Route of the Narrow Gauge Railway

Here at “MARCH” we are constantly looking at ways of improving the Heritage Centre, Nature Trail and Railway. Our volunteers work tirelessly to maintain, improve and extend the site. We have achieved so much that on January 25th, 2017 HM King Charles III chose to visit and acknowledge the amazing work of our volunteers.

Robert Stephenson’s 1834 Lift Bridge

Lift Bridge March 2024In 1831 railway pioneer George Stephenson won the contract to build the Leicester to Swannington Railway. He was still hard at work completing the Liverpool & Manchester Railway so he sent his son Robert to Leicester to oversee the building of the new railway line.

The new railway required the construction of a bridge over the Grand Union Canal at Soar Lane in Leicester, this would give the railway access to the goods yard beyond. The bridge would be quite special in that the deck had to be able to lift up to allow barges to pass underneath the railway.

Robert Stephenson went on to become one of the greatest engineers of the Victorian era, constructing almost half of the entire UK railway network, which included breath taking feats of engineering such as the tubular bridge over the Menai straits in North Wales, but at the time of building the lift bridge at Soar Lane, he was still a young engineer, very much finding his feet.

The Soar Lane lift bridge is one of few early examples of the railway revolution that still survives and is a very special example of Stephenson’s early work. The bridge is so old that it became asset number 6 of the Midland Railway Company, one of the largest railway companies in the UK in the Victorian era, with well over a million assets on it’s register.

The bridge continued to be used into the late 1950’s and in the 1960’s when the West Bridge site at Leicester closed, the bridge’s massive historical importance was recognised and it was preserved and resited at Abbey Meadows, close to the fledging Leicester Science Museum (later Abbey Pumping Station). In 1992 the bridge was relocated to Snibston Discovery Park at Coalville.
Lift Bridge March 2024
When Snibston closed in 2016 the bridge’s future was uncertain. The bridge was dismantled but the timbers were in a poor condition and couldn’t be saved. Leicester County Council gave the extensive collection of metal components of the bridge to Leicester City Council.

After three years of discussion about the bridge’s future, Leicester City Council kindly donated the remains of the bridge to the Mountsorrel & Rothley Community Heritage Centre, so that the bridge could be restored to it’s former glory, and importantly, operated again with the deck able to lift.

Restoration of the bridge is one of our greatest challenges, particularly as none of the timbers survived and the bridge hadn’t lifted in operation since the mid 1950’s.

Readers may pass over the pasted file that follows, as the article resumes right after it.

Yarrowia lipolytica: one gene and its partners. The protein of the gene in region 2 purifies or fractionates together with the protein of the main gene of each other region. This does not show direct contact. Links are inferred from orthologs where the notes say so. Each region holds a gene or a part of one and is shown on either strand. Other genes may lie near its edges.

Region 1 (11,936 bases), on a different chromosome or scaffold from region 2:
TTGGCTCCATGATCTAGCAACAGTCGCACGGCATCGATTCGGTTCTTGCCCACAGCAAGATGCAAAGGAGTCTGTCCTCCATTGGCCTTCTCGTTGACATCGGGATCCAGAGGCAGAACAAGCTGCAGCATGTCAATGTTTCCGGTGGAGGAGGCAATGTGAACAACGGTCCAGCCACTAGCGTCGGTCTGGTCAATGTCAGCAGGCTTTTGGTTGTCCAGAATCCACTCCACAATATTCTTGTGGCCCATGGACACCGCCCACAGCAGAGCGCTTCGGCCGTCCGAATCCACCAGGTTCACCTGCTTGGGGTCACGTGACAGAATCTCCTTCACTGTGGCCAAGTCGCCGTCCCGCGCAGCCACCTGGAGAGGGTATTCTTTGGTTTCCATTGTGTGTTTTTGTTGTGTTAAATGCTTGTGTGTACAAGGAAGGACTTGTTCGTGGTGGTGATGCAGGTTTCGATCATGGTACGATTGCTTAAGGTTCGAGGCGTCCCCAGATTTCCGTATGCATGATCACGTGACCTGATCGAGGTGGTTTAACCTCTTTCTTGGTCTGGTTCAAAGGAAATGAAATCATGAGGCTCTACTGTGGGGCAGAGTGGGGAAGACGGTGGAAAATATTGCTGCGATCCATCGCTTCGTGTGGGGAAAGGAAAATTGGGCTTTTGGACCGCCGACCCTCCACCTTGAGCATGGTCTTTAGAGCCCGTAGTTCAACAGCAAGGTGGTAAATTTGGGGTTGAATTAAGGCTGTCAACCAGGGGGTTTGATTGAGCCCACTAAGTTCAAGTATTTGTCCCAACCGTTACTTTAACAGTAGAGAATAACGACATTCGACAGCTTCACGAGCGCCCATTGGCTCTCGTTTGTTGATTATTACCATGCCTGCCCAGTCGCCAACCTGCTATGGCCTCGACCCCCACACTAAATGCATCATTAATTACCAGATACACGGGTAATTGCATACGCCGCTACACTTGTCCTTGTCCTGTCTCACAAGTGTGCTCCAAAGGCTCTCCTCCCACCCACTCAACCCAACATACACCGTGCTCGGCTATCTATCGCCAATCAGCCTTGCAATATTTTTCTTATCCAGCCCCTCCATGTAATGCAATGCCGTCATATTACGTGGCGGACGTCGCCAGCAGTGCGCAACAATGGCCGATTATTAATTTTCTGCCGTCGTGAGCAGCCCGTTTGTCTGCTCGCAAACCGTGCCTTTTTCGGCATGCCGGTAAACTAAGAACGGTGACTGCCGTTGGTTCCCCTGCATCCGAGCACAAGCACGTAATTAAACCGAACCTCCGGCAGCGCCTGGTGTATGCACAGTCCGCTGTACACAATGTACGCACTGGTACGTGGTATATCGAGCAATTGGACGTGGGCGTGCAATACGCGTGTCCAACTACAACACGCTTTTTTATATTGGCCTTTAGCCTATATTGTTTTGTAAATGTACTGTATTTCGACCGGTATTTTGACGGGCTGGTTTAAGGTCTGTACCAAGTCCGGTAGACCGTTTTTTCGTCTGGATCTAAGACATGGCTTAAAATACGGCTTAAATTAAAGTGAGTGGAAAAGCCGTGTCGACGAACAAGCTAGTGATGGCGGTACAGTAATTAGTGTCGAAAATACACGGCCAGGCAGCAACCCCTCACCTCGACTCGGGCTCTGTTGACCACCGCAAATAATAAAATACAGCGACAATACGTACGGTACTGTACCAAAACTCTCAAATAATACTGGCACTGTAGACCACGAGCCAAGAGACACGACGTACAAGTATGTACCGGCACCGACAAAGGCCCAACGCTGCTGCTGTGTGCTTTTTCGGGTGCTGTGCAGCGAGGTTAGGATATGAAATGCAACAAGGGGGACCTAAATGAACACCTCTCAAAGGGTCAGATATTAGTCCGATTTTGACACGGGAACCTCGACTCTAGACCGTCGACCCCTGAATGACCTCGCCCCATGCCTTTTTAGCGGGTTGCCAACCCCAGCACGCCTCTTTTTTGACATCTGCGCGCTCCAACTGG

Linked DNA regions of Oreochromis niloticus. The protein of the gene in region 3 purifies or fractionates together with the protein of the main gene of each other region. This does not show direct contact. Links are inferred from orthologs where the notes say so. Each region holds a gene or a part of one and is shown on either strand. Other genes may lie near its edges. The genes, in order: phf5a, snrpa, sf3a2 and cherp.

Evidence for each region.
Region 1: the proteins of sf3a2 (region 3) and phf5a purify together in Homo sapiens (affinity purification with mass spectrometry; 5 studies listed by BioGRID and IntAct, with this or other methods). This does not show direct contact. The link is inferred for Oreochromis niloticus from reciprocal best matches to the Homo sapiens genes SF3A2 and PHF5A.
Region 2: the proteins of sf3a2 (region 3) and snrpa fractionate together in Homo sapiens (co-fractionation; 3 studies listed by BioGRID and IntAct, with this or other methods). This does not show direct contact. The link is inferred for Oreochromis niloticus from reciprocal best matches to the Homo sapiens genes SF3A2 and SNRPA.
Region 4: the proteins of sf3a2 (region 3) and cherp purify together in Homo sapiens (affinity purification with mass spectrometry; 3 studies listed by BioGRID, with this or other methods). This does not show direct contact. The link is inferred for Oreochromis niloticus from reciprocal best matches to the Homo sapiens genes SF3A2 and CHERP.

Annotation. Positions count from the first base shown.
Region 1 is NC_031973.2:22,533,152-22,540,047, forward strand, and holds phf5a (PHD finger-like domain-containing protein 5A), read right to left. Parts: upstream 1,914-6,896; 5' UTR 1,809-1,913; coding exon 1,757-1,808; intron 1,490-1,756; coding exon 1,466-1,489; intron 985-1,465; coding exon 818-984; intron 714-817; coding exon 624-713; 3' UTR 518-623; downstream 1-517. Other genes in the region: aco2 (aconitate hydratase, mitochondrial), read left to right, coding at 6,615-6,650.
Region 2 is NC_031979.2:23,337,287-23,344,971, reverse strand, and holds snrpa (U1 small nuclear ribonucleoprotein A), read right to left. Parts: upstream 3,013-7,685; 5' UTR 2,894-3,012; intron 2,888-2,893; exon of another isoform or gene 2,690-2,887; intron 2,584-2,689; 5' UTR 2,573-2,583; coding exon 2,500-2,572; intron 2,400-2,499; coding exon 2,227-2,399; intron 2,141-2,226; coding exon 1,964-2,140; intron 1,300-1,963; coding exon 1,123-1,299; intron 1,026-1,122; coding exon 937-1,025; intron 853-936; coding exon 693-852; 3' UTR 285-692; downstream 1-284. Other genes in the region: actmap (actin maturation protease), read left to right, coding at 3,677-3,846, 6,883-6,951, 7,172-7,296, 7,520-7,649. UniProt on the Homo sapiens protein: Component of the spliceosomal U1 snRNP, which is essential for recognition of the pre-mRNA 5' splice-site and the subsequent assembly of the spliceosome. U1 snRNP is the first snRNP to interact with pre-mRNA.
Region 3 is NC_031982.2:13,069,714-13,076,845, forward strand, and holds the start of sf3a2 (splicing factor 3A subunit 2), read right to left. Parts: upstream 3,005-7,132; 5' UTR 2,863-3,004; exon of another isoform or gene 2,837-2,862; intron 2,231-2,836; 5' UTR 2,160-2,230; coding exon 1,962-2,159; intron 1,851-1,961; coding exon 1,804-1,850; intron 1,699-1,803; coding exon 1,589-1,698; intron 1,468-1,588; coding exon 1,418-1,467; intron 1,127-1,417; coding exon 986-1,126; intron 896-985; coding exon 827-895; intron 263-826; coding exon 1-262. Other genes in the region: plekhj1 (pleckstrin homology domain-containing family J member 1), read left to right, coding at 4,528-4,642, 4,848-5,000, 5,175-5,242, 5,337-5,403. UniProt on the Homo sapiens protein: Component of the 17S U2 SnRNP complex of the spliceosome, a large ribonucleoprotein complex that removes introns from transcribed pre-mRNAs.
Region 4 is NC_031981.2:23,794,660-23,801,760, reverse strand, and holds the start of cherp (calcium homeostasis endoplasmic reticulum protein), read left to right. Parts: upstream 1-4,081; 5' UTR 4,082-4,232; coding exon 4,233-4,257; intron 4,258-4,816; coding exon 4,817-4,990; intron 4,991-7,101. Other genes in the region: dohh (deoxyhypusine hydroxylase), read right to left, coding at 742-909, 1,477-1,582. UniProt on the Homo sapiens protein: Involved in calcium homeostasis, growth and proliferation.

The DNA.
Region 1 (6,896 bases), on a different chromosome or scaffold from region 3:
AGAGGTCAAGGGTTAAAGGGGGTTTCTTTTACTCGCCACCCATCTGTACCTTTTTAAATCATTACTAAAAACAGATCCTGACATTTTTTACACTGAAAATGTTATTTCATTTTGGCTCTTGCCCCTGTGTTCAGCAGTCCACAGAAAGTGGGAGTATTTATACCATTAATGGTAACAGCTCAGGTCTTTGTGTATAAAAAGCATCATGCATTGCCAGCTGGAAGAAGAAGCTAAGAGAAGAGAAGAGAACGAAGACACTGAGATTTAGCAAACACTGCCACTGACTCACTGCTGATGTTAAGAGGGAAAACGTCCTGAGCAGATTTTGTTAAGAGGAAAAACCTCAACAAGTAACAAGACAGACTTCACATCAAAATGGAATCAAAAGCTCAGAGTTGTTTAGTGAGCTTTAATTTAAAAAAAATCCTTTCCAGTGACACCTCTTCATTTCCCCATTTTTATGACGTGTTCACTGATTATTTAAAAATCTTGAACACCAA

Thanks to donations form the Edith Murphy Foundation, Helen Jean Cope Charity, Association of Industrial Archaeology, local businesses who have provide practical help and to members of the public who are donating, this important and iconic piece of historical railway engineering is finally coming back to life! Most of the funding required to complete the rebuild of the bridge itself is now in place, we seek a further £2000 to complete the final elements of the restoration.

In addition to this we are constructing an interpretation building alongside, which will have on display the original components of the bridge that were too fragile to be reused in it’s restoration, audio and visual displays and a working model of the bridge that visitors can operate at the touch of a button. Construction of the building has been funded by a generous supporter but we still need a further £1800 to be able to complete the interpretations and presentations inside.

If you would like to help us to complete the restoration of this unique and very special part of our industrial railway heritage, the following options are available:

  • Smaller donations by cash can be made in our donation boxes, either on the counter in Granite’s or at the top of the path from the patio that leads to the interest areas of the site.
  • Larger donations can be made by cheque, made out to “MARCH” (Mountsorrel And Rothley Community Heritage Centre), and can be handed in at the Heritage Centre or posted to the Mountsorrel and Rothley Community Heritage Centre (MARCH), 240 Swithland Lane, Rothley, Leicester LE7 7UE.
  • Direct donations to MARCH via internet transfer are also welcome. If you would like to donate in this way, please email David at and they will explain what to do.
  • Finally, you can also donate via our GoFundMe page at or by clicking the button below.


Thank you very much for your support!